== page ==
Dr. Paul H. Blackman writes:

But let’s get back to the estimates of gun ownership by the cases and
the controls.

OK. Unlike Dr Suter’s straw man argument this is a real threat to the
study. If gun ownership of the cases is under-reported more than gun
ownership of the controls is under-reported, the correlation between
guns and homicide is weakened. If gun ownership of the cases is
under-reported LESS than gun ownership of the controls is
under-reported, the correlation between guns and homicide is
strengthened.

The cases were, of course, proxies for them. But the situation was
that a homicide occurred in that home, allowing a certain amount of
searching by law enforcement, esp. if guns were involved.

Kellermann did not use reports from law enforcement to measure gun
ownership. (If he had, the ownership rates for cases would have been
higher.)

In addition,
Kellermann et al. waited about a month after the homicide to contact
the proxies who were hoped to be persons living in the home, certainly
relatives, who almost certainly were going through the remains in the
course of the month, thus allowing more truthful statements than might
otherwise have been the case, with no temptation to lie.

Fair enough, if case proxies found guns that they were unaware of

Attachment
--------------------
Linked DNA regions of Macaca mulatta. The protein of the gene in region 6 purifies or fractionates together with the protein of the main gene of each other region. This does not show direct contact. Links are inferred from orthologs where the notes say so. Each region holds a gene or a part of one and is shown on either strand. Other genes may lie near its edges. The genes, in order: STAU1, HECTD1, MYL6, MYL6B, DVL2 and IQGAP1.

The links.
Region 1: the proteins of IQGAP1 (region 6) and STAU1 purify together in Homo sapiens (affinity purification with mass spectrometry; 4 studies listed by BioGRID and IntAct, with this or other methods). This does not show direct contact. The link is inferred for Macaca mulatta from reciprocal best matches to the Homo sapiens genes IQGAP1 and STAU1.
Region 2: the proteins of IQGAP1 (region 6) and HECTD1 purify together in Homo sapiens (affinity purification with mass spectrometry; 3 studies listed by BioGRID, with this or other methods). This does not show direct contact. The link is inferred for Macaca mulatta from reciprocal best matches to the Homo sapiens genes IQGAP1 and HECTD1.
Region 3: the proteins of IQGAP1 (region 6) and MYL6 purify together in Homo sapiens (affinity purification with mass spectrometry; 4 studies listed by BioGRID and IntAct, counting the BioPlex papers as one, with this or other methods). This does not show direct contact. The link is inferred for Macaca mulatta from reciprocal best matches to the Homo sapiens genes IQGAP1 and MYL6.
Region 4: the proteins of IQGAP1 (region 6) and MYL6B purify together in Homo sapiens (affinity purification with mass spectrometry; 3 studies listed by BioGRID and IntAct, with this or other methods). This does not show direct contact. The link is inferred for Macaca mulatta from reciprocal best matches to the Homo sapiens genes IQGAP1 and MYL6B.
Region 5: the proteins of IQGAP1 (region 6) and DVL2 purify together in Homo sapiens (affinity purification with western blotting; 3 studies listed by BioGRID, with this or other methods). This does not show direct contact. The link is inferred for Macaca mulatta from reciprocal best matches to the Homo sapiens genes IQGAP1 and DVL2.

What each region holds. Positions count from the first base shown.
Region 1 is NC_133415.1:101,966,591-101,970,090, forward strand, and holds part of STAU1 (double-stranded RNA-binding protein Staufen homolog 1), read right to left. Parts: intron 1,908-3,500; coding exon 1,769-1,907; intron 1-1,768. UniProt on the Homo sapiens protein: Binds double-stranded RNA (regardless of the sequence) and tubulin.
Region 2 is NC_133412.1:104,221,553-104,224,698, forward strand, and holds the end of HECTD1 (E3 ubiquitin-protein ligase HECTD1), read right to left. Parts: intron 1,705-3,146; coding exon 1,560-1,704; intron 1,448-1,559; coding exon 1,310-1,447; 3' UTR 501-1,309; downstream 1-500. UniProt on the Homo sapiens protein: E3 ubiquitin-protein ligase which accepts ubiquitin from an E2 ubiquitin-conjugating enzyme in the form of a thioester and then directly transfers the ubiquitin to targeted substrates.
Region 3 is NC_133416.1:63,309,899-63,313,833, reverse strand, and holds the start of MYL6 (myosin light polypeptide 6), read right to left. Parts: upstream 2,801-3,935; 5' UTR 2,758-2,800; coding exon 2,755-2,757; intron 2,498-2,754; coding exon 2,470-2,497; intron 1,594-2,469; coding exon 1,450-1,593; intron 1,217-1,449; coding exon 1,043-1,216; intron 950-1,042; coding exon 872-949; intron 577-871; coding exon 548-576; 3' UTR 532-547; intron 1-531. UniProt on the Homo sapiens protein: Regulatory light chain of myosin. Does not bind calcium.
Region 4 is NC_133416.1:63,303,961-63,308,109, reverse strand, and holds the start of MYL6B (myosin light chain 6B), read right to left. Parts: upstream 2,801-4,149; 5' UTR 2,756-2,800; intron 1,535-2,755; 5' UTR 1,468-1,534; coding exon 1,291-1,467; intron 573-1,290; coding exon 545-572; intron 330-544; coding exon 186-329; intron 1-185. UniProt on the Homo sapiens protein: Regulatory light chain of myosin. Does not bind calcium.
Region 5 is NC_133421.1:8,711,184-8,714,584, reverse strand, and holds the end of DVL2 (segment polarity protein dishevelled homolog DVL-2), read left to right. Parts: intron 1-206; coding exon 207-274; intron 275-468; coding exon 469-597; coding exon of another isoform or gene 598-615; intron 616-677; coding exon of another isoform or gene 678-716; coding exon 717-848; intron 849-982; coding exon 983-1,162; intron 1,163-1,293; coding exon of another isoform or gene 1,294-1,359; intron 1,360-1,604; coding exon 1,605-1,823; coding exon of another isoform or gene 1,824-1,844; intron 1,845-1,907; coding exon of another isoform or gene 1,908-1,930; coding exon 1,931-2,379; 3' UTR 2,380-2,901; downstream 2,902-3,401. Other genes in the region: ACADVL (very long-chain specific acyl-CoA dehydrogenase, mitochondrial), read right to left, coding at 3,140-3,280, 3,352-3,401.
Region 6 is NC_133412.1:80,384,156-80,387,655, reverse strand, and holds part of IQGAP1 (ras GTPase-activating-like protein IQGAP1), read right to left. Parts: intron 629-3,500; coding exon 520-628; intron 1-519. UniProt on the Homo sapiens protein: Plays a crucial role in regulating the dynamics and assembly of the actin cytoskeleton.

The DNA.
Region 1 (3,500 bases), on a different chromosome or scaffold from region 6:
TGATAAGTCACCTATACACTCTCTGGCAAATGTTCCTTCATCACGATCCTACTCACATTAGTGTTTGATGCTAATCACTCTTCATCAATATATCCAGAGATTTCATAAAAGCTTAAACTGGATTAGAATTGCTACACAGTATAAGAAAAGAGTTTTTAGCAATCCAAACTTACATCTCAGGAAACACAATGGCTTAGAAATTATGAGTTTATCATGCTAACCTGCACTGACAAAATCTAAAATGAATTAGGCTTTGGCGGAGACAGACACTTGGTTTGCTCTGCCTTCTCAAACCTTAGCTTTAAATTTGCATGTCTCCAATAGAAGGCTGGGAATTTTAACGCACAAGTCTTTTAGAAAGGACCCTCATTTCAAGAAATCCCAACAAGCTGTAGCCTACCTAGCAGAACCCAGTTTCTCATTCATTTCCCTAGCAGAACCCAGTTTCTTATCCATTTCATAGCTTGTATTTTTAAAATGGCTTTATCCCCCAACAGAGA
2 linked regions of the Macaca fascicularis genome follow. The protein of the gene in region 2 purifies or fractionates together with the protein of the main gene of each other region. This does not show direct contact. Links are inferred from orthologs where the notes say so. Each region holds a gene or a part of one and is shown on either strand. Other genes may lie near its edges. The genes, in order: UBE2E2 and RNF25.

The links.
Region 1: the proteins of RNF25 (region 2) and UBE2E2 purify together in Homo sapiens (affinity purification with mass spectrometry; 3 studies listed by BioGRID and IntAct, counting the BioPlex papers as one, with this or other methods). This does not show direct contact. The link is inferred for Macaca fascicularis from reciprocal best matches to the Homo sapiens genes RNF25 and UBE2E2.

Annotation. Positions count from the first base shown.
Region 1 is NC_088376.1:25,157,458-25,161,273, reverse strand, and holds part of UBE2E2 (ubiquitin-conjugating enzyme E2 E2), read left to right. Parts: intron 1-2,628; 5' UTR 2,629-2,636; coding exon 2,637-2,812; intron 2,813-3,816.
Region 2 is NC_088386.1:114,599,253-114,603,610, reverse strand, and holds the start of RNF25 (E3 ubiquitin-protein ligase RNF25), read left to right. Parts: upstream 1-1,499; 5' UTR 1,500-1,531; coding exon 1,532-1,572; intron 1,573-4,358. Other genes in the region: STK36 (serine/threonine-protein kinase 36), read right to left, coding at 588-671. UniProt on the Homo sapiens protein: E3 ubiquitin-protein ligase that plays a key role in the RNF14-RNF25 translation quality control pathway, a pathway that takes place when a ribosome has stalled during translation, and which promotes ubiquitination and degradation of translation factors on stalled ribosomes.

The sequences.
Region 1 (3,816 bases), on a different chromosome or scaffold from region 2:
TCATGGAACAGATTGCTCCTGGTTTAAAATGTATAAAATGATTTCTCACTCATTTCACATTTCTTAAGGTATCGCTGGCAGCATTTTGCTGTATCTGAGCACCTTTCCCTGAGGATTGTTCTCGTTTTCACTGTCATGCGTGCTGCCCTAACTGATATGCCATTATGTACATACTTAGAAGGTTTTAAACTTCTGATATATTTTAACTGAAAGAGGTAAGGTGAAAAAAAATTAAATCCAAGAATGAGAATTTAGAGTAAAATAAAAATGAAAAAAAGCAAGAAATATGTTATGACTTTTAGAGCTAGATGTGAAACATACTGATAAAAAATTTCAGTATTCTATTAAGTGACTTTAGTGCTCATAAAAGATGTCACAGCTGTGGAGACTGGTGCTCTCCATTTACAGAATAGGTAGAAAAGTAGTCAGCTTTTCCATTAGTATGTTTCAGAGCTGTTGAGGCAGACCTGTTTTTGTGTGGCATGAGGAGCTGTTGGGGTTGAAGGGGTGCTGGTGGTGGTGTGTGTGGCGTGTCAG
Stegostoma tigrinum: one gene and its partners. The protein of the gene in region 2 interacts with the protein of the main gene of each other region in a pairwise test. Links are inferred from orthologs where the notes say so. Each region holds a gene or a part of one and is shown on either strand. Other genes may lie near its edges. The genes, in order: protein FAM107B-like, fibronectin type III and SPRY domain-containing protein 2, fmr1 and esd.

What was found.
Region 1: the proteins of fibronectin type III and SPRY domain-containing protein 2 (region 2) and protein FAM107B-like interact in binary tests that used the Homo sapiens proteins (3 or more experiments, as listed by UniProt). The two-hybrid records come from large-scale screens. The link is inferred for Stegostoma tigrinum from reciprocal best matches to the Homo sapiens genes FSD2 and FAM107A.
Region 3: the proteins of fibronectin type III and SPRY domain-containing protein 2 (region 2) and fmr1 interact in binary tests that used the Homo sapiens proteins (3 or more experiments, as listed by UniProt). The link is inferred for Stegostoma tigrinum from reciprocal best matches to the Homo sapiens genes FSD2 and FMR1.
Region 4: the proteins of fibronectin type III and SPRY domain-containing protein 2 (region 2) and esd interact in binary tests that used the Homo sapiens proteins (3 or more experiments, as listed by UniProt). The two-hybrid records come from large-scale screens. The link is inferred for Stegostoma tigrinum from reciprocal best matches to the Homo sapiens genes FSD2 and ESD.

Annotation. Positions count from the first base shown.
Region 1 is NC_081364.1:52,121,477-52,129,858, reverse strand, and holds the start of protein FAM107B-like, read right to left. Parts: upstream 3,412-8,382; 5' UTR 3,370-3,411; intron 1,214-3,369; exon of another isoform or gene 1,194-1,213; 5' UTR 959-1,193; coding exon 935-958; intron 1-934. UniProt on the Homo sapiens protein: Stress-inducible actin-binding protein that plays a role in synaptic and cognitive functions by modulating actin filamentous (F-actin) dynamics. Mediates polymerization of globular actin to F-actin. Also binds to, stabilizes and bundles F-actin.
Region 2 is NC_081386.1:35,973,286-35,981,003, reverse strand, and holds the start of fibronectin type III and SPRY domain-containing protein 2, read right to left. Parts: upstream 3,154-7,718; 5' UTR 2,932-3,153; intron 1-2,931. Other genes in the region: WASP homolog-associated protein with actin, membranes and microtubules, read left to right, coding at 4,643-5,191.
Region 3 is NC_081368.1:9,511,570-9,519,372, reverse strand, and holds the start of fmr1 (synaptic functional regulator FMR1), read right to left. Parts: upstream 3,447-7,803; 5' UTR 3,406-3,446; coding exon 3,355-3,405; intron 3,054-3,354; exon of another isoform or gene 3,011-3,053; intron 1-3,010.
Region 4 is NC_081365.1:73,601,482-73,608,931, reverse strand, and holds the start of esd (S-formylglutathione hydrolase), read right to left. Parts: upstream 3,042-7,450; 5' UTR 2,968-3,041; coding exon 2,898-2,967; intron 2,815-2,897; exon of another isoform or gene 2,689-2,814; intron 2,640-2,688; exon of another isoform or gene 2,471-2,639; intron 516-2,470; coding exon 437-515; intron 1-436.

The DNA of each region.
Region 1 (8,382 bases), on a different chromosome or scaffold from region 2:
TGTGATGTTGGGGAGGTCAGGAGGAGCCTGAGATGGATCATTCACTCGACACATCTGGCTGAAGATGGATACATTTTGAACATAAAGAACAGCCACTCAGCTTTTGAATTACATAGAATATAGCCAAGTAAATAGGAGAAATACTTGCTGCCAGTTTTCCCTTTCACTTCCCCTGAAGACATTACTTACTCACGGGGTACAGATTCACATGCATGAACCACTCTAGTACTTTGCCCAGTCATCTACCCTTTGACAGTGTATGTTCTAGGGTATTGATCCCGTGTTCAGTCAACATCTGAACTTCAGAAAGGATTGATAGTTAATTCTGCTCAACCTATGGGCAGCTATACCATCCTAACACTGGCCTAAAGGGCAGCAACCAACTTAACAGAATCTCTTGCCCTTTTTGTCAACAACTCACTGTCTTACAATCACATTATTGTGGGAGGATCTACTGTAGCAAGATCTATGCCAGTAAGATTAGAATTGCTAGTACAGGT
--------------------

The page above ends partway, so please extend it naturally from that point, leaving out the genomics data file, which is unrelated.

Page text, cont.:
before the killing, this would weaken the correlation.

Controls: The survey relied upon by Kellermann et al. fails to show
that ordinary people admit gun ownership to strangers. Kleck’s
appendix on the topic, and the Bordua et al. survey and other studies
of Illini indicates that people often don’t tell authorities about guns
(in the Illinois case, a FOIA card) but will admit it to survey
research,

Kellermann’s study did not rely on something like a FOIA card, but
survey research.

and in other instances will lie. Surveys generally show such
a dramatically lower reporting of guns by women than of men — when
household ownership is the question — as to suggest a substantial
understatement when asking “controls” such as these.

Controlling for this factor will strengthen the correlation. Consider:

  1. Data for the cases was based solely on proxies while about half the
    data for controls was obtained from the controls themselves rather
    than proxies.

  2. Cases were mostly male.

  3. Controls were matched by sex so were also mostly male.

  4. Consequently, proxies were more likely to be female than the controls

  5. If women are more likely to under report it follows that this
    underreporting would be greater for the cases than for the controls,
    thus strengthening the correlation.

This possibility is, however, undercut by one factor that would
weaken the correlation that you did not mention:
the proxies for the controls reported a higher rate of gun ownership
than the controls did. Kellermann implies that the difference was
small, but I would have like to have seen an analysis stratified by
proxy/non-proxy.

It would have
taken about 11 controls falsely denying guns in their homes for the
statistical significance of Kellermann et al.’s crude odds ratio to
disappear.

Or, to put it another way, the difference in the crude odds ratio
would disappear if 35 more controls falsely denied than cases did.

The odds are good there were 20-40 false denials.

This is a pure guess. We do know that at least 8 cases falsely
denied.